A few years ago, if you said the word 'drone', some would have thoughts of the recent war in Afghanistan and the news of the military use of surveillance and attack drones and thought this is just military tech, whilst others may have been ducking for cover in fear of a male bee swooping overhead.
Now, however, the topic of drones in the sky has become a civilian phenomenon in the news, not least following the incident a few months ago when a drone hit a passenger aircraft in mid-air. In the last couple of weeks, Amazon has been authorised to trial autonomous flying drones in the UK to speed up deliveries. Ingenious idea that will deliver parcels around the world faster than you can make your lunch or a new exploitable technology that could raise national security threat levels like never before?
PwC has predicted that global spending on the production of drones for both military and commercial use could reach $93 billion (£70 billion) in the next ten years, with endless opportunities for industry, retail and enterprise alike. Meanwhile the White House cites industry estimates of drones creating hundreds of thousands of jobs and over $82 billion (£61 billion) in revenue for the US economy in the same ten year period. With arguably some proven credentials - with drones already being used in television production; law enforcers using thermal imaging cameras to catch suspects; and utility firms able to check for leaks - what's not to like about speedy shopping or sending drones rather than humans on dangerous military or surveillance missions?
However, despite the clear benefits, in my view drones must be embraced and feared in equal measure. Where they might on the surface look fairly innocent, what you find after more detailed analysis is terrifying. As the versatility in configuration means they could be adapted to positively suit almost any industry and requirement, on the flip side, falling in the wrong hands, the opposite could also be the case.
Put bluntly, these drones are flying payload systems capable of delivering incendiary devices, grenades, and perhaps even worse, into uncontrolled airspace in the same way that unmanned aerial vehicles have in the past. There is nothing to stop someone flying one of these drones into a busy city or airspace - ever more scary if we think of recent events in France and Germany, not to mention the Rio Olympics that are currently underway with some of the world's best athletes competing.
So, are drones the greatest global security threat for the future? Some may argue not and that the advantages of drones outweigh the negatives however, in my view, a number of steps need to be taken regardless to protect against hostile drones before a real life disaster occurs. Even military drones have a 'Human in the Loop', autonomous drones don't. This must start by implementing strict and overarching regulations to help control drone use, especially autonomous drones that are guided by software and GPS location alone. This would include the standardisation of radio frequencies on which drones can operate making it easier for security teams to use jamming devices to stop a suspect drone from entering unchartered airspace. Automated drones would also need to have regulated flight plans, so enforcement agencies know at any time the owner of the drone, what it is carrying and its mission.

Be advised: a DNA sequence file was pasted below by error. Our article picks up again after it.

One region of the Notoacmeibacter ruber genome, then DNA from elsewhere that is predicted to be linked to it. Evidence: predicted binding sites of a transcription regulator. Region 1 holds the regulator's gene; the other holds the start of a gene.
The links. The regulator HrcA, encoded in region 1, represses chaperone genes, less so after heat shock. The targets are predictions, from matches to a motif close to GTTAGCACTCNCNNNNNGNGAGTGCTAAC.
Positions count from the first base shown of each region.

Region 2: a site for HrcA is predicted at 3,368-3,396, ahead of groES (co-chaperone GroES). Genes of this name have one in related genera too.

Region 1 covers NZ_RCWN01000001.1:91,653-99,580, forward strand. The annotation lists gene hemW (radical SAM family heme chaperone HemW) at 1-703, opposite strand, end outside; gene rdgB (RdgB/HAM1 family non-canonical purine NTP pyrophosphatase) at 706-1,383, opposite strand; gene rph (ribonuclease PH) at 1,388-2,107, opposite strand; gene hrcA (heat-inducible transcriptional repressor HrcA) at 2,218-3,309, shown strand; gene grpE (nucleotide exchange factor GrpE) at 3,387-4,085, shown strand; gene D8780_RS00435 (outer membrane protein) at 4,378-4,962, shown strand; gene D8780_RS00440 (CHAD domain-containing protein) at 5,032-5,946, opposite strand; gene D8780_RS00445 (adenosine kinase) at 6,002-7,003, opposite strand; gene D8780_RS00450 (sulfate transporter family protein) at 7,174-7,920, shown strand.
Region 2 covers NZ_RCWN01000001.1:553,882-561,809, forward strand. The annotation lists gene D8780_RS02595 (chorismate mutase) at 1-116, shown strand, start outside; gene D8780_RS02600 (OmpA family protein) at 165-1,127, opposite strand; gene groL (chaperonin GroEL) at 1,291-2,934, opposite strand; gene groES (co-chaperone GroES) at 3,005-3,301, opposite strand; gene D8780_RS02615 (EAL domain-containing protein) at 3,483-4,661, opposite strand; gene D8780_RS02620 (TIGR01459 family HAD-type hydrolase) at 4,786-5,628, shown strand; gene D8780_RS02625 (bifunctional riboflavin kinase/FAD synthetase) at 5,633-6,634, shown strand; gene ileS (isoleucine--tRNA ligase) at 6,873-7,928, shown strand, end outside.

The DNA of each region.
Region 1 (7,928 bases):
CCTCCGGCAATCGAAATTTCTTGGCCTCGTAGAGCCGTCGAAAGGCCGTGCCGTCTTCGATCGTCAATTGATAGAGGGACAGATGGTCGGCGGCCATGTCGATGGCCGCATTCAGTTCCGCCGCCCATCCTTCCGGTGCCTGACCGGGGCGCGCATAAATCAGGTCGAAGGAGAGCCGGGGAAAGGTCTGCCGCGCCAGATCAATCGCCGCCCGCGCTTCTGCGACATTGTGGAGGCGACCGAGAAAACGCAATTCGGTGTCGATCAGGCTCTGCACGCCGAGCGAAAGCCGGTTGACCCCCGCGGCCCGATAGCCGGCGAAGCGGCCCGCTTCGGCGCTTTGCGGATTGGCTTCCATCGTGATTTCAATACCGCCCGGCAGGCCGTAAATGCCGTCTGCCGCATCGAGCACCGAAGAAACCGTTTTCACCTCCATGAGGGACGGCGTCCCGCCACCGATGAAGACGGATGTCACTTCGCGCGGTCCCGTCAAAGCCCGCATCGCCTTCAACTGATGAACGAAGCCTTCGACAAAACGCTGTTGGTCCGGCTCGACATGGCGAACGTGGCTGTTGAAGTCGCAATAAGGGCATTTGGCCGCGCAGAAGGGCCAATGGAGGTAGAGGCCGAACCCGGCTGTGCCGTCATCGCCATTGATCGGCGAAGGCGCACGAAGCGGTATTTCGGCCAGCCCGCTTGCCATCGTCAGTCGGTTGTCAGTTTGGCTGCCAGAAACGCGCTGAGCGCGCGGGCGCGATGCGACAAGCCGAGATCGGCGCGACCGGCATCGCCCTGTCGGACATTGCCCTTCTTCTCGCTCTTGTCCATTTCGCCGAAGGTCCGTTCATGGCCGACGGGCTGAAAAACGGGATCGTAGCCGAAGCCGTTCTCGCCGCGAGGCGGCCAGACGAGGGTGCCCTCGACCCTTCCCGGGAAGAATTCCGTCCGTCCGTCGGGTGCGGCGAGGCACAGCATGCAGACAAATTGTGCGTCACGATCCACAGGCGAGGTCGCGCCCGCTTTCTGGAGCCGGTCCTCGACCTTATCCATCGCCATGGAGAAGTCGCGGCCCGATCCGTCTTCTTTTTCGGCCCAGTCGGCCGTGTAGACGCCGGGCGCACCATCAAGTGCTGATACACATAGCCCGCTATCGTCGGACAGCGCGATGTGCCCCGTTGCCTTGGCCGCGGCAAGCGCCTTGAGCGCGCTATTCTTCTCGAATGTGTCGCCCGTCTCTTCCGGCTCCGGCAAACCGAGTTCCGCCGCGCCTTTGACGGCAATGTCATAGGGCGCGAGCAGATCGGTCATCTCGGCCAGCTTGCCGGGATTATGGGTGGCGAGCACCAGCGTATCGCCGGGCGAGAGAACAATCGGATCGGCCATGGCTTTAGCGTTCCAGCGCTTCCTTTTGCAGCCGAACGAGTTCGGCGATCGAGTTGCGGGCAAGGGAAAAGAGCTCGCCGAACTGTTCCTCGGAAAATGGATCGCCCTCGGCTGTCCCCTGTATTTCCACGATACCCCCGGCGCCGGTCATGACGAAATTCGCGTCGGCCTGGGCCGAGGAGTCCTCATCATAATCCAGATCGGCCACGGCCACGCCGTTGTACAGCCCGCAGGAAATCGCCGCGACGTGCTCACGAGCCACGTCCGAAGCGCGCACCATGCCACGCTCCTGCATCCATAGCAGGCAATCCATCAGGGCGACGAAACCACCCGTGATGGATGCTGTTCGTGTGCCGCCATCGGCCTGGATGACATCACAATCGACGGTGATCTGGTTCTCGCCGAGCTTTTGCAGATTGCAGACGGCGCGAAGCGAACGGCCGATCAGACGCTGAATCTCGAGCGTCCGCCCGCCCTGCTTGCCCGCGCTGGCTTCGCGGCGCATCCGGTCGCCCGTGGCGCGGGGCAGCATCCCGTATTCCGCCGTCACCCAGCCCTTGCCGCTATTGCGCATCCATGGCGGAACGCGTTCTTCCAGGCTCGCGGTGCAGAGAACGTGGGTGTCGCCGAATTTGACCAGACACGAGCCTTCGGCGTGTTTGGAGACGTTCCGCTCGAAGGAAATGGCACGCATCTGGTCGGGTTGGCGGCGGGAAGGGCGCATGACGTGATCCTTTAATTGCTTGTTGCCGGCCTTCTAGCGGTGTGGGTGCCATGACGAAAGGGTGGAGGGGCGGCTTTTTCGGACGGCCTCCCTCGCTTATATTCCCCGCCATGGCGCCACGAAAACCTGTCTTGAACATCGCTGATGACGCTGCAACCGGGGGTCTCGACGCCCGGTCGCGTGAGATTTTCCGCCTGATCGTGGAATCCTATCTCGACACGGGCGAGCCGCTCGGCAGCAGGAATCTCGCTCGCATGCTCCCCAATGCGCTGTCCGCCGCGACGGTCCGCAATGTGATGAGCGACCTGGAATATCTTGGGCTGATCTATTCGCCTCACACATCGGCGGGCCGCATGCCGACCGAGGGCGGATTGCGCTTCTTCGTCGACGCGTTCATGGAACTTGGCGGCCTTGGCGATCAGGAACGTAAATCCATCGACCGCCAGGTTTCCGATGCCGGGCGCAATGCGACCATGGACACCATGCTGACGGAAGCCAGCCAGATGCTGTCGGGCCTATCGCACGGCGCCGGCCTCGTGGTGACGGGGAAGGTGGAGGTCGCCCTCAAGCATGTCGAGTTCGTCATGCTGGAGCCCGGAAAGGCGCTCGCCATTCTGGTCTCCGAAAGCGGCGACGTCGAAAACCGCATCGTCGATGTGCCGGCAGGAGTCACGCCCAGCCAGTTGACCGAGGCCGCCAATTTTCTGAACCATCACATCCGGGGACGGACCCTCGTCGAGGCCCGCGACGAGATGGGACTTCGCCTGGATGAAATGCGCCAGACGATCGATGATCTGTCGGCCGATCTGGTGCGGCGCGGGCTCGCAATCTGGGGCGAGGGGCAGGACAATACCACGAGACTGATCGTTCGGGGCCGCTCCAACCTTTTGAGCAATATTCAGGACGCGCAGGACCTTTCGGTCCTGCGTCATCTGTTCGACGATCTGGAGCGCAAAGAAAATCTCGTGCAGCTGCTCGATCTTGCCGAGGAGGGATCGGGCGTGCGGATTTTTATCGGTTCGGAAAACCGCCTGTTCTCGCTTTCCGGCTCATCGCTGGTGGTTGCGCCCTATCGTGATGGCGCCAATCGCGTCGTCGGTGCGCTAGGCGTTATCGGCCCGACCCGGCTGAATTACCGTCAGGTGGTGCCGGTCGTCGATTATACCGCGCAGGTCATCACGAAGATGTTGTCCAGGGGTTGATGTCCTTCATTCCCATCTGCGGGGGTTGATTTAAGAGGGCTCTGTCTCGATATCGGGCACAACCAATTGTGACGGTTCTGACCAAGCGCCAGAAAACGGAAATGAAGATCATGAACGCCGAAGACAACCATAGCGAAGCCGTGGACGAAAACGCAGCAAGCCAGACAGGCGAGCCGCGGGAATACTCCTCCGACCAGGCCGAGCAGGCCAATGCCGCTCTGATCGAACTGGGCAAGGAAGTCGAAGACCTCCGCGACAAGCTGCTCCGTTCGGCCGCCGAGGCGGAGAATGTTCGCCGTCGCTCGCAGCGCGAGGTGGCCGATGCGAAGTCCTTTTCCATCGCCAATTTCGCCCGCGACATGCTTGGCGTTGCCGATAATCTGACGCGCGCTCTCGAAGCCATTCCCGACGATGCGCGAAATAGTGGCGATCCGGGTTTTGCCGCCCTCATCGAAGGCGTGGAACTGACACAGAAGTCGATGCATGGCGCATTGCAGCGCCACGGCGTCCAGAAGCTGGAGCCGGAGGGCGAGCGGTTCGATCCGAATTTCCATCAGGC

Putting in place stringent security measures is also vital. As with any connected technology, drones are at risk of being hacked by cybercriminals, meaning software programming needs to be considered more seriously in the development phase. Implementing the expertise of quality assurance specialists can help to plug any potential loopholes otherwise exploited by unscrupulous hackers and limit security and privacy risks from the outset. Although this may not completely remove all threats - what can in a society where MI5's computers can be hacked - it will significantly enhance the chances of drones being managed safely and for the purpose for which they were designed.
In summary, there sadly is no immediate 'fix all' solution to the drone dilemma, with clear - and significant - positives and negatives. Drones certainly have the potential to revolutionise industry as we know it, with obvious benefits across a range of sectors, from energy, logistics, to transport, photography and even to improve our crops to help our wine growers produce the best concoctions. However, is this outweighed by the national security argument?
It seems clear that drones will form some part of our future with the UK Government in particular recently going on the front foot to say that they want to create an environment where drones can be operated safely by 2020 - the partnership with Amazon is a step in the right direction. However, there are clearly many unknowns and without stringent regulation and quality software assurance implemented at the development stage by experienced and trusted programmers, some might argue that they, for now, would prefer to hear the humming of drone bees overhead than any other type of drone.